Model Citizen

Author: Lissa Kasey

Publisher: Dreamspinner Press

Rating: 3 stars

Buy Links: DSP and Amazon

Type: Novel

Received from Publisher

 

Blurb:   Oliver “Ollie” Petroskovic’s life as an international supermodel was heading in the right direction. He worked part-time for his brother at his detective agency—Petroskovic Haven Investigations—and had just bought his dream house. But all that changed when he found his brother dead, a victim of PTSD-induced suicide.

Almost a year later, Ollie is trying to keep his brother’s business afloat, but can’t get his PI license. Then his brother’s best friend, Kade Alme, shows up, fresh from the battlefield after a close brush with death. Kade is looking for a new life, in more ways than one, and with PI license in hand, he’s exactly what Ollie needs to keep PHI running.

When one of Ollie’s childhood friends gets in trouble, Ollie feels he has to help. Kade insists on investigating if only to keep Ollie safe. Neither realizes the danger they’re in as someone tries to tear them apart before they can find solid ground together.

 

Review:  Oliver Petroskovic has problems. His brother’s suicide is at the root of a lot of them. Ollie knows he needs to deal with practical matters and hire a licensed investigator for his business, but he’s refusing to move beyond his brother’s death in any way that’s meaningful. As much as cruising through emotions for a year sounds like a neat trick, it’s not actually helping anything. When Ollie’s friends gang up on him and force him to take on another friend as his licensed investigator Ollie agrees. He needs to do it and maybe someone he knows won’t treat him like crap. Kade Alme is a wounded vet, but he’s got the all important license. Ollie gets a call from the hospital. Yet another childhood friend has him listed as emergency contact and he’s been in an accident. The friend, Donovan, is on a web show, Sex House, and there have been a strange series of accidents. Of course Ollie investigates. The accidents become deadly and occur more frequently. Suddenly, Ollie becomes a target. Kade, who has been in love with Ollie for years, is not happy with Ollie being a target. While falling in love Kade and Ollie have to figure out who is killing the contestants on Sex House without becoming victims themselves.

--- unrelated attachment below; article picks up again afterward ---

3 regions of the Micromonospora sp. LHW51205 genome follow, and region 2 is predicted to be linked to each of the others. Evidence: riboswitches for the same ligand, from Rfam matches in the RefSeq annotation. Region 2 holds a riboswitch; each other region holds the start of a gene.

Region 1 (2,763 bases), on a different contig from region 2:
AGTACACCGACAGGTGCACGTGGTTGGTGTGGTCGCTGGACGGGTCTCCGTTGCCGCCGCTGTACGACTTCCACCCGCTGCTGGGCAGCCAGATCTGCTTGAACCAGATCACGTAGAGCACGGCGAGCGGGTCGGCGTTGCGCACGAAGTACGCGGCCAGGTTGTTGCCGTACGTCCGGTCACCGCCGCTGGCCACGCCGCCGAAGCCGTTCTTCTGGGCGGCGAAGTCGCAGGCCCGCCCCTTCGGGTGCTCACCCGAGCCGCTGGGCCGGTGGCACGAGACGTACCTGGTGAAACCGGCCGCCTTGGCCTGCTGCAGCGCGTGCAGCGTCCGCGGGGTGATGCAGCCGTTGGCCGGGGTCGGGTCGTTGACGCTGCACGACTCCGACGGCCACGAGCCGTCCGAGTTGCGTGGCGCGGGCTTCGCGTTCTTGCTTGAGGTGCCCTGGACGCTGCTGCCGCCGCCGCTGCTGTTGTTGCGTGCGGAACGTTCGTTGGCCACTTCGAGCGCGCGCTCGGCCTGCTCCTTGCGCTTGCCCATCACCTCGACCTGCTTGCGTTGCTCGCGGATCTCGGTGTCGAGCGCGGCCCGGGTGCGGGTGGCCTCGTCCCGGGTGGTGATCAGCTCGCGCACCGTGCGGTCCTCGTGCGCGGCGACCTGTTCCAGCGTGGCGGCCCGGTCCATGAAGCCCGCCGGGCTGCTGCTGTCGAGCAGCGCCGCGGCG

In the past I’ve always really liked books by Lissa Kasey. This one left me very conflicted. Oliver is a jerk. He’s exactly the same as the judgmental people he so loathes. In short, Oliver was super preachy. And I felt he was also quite the hypocrite. No one is allowed to condemn or dislike Oliver in any way for his choices to look femme, maintain a waifish weight, or cross dress, but Oliver has no problems judging people who are in porn or make a living of any kind off of sex work. One of the main points of this book seems to be sex work is the ruination of your life. The more sex work you do the more tainted you get, and if you lose your virginity via sex work you’re never as good as before you lost it. This is a very damaging myth. Because of opinions like this, I had a lot of trouble relating to Ollie, even if he was doing the right thing by society.

Kade is a really nice guy who has been in love with Oliver for years. There wasn’t much to the romance. Oliver refused to really think about it. I’m going to give that a pass as this was a cliffhanger and the sequel can deal with relationship development beyond lust. I liked the nascent relationship these two guys have. Kade is pretty calm and rational whereas Oliver is not. He’s also competent and trusting in Oliver’s competence. It was good to see given Oliver’s track record with men.

Despite disliking the main character who tells the story in a first person perspective, I did want to keep reading the story. It was a good mix of action and exposition. Yes, I think Oliver is not a very nice person, but he’s had a lot of trauma in his life that have set him upon his path. There have also been small seeds planted that Oliver realizes he’s a work in progress. I’m willing to give the sequel a shot, but if I don’t like it I’m done. I refuse to be a reviewer who keeps going back for more things to complain about.

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